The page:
A diagnostic test might be a lot cheaper than throwing a bunch of parts at it. First you need to determine if spark, fuel, or both are missing. A fast way to determine if both are missing is to use a test light or voltmeter to monitor the voltage on one of the small wires plugged into the back of the alternator. Near battery voltage should appear for two seconds after turning the ignition switch on, then it will go off. If it appears again while cranking, the Automatic Shutdown relay is turning on. That tells you the crankshaft and camshaft position sensors are working properly.
It's not likely a fuel pump would quit after it's up and running. It IS common for the ignition coil, cam and crank sensors, and other electronic parts to fail when they get warm. A MAP sensor can do this, but it will usually set a diagnostic fault code and turn on the "Check Engine" light. If the MAP sensor is bad, very often the engine will start and run as long as the gas pedal is moving.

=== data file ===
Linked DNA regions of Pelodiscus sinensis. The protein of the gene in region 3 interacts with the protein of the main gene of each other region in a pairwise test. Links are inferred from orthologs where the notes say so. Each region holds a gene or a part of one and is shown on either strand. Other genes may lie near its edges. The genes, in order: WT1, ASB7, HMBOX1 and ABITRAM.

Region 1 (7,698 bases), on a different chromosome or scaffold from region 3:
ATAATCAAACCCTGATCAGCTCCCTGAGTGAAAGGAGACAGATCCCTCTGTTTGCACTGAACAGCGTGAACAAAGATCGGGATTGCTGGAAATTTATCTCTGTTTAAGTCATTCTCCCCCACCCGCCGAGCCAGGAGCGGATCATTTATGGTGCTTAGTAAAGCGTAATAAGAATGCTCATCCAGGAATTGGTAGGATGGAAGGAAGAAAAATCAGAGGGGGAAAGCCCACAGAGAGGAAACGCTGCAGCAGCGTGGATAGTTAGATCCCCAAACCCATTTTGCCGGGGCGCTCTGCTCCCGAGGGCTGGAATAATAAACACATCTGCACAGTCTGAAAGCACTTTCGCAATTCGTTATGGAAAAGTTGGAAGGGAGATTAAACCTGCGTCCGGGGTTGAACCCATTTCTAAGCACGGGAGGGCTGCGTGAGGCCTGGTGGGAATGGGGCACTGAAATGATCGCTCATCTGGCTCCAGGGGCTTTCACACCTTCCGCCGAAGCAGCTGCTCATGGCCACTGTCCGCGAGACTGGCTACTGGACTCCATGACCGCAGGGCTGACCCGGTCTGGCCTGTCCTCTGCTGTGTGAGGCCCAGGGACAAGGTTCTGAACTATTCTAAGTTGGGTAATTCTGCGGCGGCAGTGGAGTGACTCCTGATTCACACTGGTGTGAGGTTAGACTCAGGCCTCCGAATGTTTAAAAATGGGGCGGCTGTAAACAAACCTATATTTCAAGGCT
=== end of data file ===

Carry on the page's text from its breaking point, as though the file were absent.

When the engine stalls, try to observe if it's sudden, such as when turning off the ignition switch, or if it sputters and slowly dies out. Dying suddenly is usually electrical; slowly dying is most likely a fuel problem.
Be careful when replacing computers. If you put in a body computer or an engine computer from a car that has the anti-theft system and your car does not, one will self-program the other into thinking it's on the car, and it won't start. The same thing can happen if your car has the anti-theft system but you borrow a computer from a car that doesn't have it. When you put the borrowed computer back, it will self-program the body computer, and both will have to be replaced. Once either of these computers become programmed to look for the disarm signal at startup, the programming can not be undone.
Friday, April 3rd, 2009 AT 12:21 AM